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String book for the undergrad level

  1. Jul 28, 2007 #1

    daniel_i_l

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    Is there a book that a motivated undergrad can use to understand the basics of string theory (in a mathematical way)?
    Thanks.
     
  2. jcsd
  3. Jul 28, 2007 #2
    I think Zweibach's might be the book you're looking for. I haven't read it, but I know it's meant for undergrads.
     
  4. Jul 30, 2007 #3

    Demystifier

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    Yes, Zwiebach rules!
     
  5. Jan 5, 2008 #4
    Zwiebach does rule. It's nice to be able to go a little beyond the pop physics books and see some mathematics. My only problem is that I've not learned PDE or CoV yet. :(
     
  6. Jan 6, 2008 #5
    An Easy book that is very helpful

    Brian Greene has two books out The elegant universe and the fabric of the cosmos both are good but the elegant universe was written in simplistic terms with concrete examples its a must read... if your too lazy NOVA did a three part special on it
     
  7. Jan 7, 2008 #6
    i say take qft from your physics department. then read zwiebach and polchinski simultaneously. after learning some qft many things become accessible.
     
    Last edited: Jan 7, 2008
  8. Jan 7, 2008 #7
    ^ Definitely. If you're not familiar with quantum field theory (and very few universities do it before the 4th year) then much of string theory is going to be lost on you. Stuff like Lie algebras is in a similar vein, the details of them aren't often taught to undergrads (I'm not counting a 4th year Masters) but they are essential to string theory, indeed any QFT, when you get down to representations of how various symmetries or transforms work.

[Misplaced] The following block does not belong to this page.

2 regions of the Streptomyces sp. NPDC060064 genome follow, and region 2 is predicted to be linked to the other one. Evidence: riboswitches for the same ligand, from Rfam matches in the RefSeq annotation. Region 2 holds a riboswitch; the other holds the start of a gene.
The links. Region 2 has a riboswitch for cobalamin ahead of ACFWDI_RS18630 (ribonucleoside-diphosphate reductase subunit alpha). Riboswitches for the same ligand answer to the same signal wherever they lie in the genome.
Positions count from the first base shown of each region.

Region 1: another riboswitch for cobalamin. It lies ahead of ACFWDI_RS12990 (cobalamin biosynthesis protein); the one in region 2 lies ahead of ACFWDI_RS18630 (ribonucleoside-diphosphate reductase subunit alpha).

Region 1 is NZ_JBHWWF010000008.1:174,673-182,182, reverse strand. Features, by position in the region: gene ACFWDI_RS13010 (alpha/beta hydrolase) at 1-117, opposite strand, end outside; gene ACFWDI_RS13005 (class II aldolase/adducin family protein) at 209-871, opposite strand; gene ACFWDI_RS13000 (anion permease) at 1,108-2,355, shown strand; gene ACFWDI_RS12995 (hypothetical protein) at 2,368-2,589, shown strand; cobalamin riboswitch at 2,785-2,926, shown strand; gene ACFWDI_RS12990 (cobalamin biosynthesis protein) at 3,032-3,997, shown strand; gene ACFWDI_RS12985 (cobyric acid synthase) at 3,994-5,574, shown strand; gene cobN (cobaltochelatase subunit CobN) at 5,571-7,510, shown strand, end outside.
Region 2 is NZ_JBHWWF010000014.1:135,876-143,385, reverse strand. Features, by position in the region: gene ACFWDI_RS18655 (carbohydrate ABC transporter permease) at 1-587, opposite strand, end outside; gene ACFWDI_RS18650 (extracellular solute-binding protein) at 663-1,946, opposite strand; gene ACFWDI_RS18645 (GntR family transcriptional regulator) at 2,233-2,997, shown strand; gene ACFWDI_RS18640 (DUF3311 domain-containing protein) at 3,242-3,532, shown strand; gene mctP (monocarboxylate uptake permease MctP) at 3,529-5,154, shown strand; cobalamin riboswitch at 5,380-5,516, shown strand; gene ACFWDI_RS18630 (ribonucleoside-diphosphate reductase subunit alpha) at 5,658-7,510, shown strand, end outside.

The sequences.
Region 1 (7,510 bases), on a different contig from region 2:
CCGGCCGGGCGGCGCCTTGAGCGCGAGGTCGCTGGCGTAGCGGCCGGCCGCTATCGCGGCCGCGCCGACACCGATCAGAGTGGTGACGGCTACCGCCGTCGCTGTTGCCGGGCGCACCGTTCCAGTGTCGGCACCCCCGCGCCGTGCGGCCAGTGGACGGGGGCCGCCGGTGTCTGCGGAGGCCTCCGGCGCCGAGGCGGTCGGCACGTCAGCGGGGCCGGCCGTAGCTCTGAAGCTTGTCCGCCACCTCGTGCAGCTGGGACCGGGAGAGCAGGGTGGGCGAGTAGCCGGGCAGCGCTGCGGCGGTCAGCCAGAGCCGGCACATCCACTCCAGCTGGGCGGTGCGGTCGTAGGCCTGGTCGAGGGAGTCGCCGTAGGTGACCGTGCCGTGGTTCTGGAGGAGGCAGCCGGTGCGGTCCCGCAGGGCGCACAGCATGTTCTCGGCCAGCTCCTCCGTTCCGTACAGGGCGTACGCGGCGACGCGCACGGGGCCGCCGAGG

9. Jan 7, 2008 #8

    Demystifier

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    I don't think it is a good idea. After Zwiebach (which says too little about SUPERstrings), I would suggest a shorter pedagogic introduction:
    http://xxx.lanl.gov/abs/hep-th/0207142
    Among more advanced textbooks on string theory I prefer the one by Kaku (Intro to superstrings and M-theory), despite the fact that professionals usually prefer Green-Schwarz-Witten, Polchinski, and the recent Becker-Becker-Schwarz.
     
  10. Jan 7, 2008 #9
  11. Jan 8, 2008 #10
    Damn, that looks nice.
     
  12. Jan 8, 2008 #11

    malawi_glenn

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    I would like to try the "string theory demystified" and "Quantum field theory demystified", I do not major in theoretical physics, but I am very intresseted and my friend has just read Zwiebach and he also does higgs boson decay simulation as his diploma work.

    I have also find this paper, it is a diploma work at my university, he wrote an Introductory book about string theory:
    http://www.teorfys.uu.se/courses/exjobb/roadtoTOE.pdf
     
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